Jonalan Smith, PharmD, FASCP, pharmacy manager, Genoa Health - care of Missouri, says, “I’ve had many discussions with Jim about rural pharmacy because my father also owns a pharmacy in a small western Kansas town,” he says. “Jim is always present at any Kansas Pharmacy Association event and attends many national meetings, despite the difficulty of getting away from his pharmacies,” Smith says.
Indeed, much of Coast’s ability to turn his rural, retail pharmacy practice into one of the area’s leading long-term care consulting organizations stems from a continual quest for education for himself and others. “Jim ensures that we are all up to date on the current changes in the long-term care survey process, and he regularly encourages us to attend meetings and continuing education sessions,” says Husband-Granados. “Jim has spared no expense to prepare and educate his pharmacists to provide the highest quality of care,” adds Linda Koehn, PharmD, of Clark Pharmacy in Cimmaron, Kansas. “I have never had an employer make sure that I am well prepared and educated for every aspect of my job like Jim has. The continuing theme with Jim is always ‘What’s in the best interest of this patient?’”
Over the past several years, Coast has played a key role in shaping rural pharmacy by serving on the Kansas State Board of Pharmacy and in leadership positions within the Kansas Pharmacists Association and the Kansas Independent Pharmacy Service Corporation (a role that has been continued by his eldest son, Michael Coast, RPh, CGP, who is current president of the Kansas State Board of Pharmacy). Jim Coast also meets with legislators on a regular basis to keep them abreast of current pharmacy-related issues.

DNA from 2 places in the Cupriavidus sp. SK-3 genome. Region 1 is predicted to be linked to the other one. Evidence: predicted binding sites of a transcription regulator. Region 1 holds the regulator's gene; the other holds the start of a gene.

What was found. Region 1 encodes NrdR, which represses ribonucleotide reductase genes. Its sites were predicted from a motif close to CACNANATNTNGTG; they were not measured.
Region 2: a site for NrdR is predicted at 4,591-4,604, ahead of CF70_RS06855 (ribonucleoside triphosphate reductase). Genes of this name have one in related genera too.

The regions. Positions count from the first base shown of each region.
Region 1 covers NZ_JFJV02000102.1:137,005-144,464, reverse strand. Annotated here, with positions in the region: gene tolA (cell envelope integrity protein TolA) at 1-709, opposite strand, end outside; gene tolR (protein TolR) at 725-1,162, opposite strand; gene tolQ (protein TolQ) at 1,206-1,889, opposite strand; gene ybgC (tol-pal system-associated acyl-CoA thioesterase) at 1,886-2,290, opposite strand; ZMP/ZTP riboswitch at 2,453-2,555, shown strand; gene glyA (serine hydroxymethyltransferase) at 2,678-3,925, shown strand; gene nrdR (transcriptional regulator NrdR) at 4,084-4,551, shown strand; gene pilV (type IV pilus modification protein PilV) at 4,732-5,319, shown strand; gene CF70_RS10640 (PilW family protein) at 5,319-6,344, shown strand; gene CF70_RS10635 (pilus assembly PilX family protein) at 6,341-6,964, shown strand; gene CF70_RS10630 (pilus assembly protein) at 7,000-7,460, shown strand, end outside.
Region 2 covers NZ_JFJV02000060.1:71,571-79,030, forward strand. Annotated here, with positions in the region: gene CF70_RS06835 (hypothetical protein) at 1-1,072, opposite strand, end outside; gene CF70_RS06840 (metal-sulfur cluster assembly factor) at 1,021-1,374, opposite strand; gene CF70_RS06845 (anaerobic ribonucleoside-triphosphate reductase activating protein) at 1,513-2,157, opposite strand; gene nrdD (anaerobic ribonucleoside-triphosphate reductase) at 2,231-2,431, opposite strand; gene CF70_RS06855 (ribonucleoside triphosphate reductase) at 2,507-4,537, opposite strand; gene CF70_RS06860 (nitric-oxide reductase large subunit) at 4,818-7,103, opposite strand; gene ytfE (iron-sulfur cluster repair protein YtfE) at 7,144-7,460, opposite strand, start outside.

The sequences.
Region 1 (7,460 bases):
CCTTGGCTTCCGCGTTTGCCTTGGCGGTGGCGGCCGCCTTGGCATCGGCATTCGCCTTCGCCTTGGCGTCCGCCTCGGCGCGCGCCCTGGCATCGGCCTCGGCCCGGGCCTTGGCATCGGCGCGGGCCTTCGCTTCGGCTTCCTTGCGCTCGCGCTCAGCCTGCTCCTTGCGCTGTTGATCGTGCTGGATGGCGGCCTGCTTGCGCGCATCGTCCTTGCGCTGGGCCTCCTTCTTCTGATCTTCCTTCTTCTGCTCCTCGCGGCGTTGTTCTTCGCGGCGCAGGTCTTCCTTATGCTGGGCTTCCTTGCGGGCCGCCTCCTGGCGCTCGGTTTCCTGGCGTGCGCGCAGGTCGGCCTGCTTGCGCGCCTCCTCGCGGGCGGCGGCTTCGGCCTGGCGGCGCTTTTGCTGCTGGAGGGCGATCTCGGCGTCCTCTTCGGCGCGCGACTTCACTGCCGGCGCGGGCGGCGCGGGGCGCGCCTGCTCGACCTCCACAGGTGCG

But his ultimate goal is to remain well grounded and patient-focused. “In the busyness of our profession, we sometime tend to forget about the patient,” Coast says. “We get so involved that we don’t stop and listen to what our patients are telling us. I have always tried to make sure I could offer them all that I could, to be the best that I could—honest, fair, respectful, and empathetic,” he says. “The best rewards from my job come from seeing patients or their family members and knowing that I personally have been able to help them.”
2007 Senior Care Pharmacist of the Year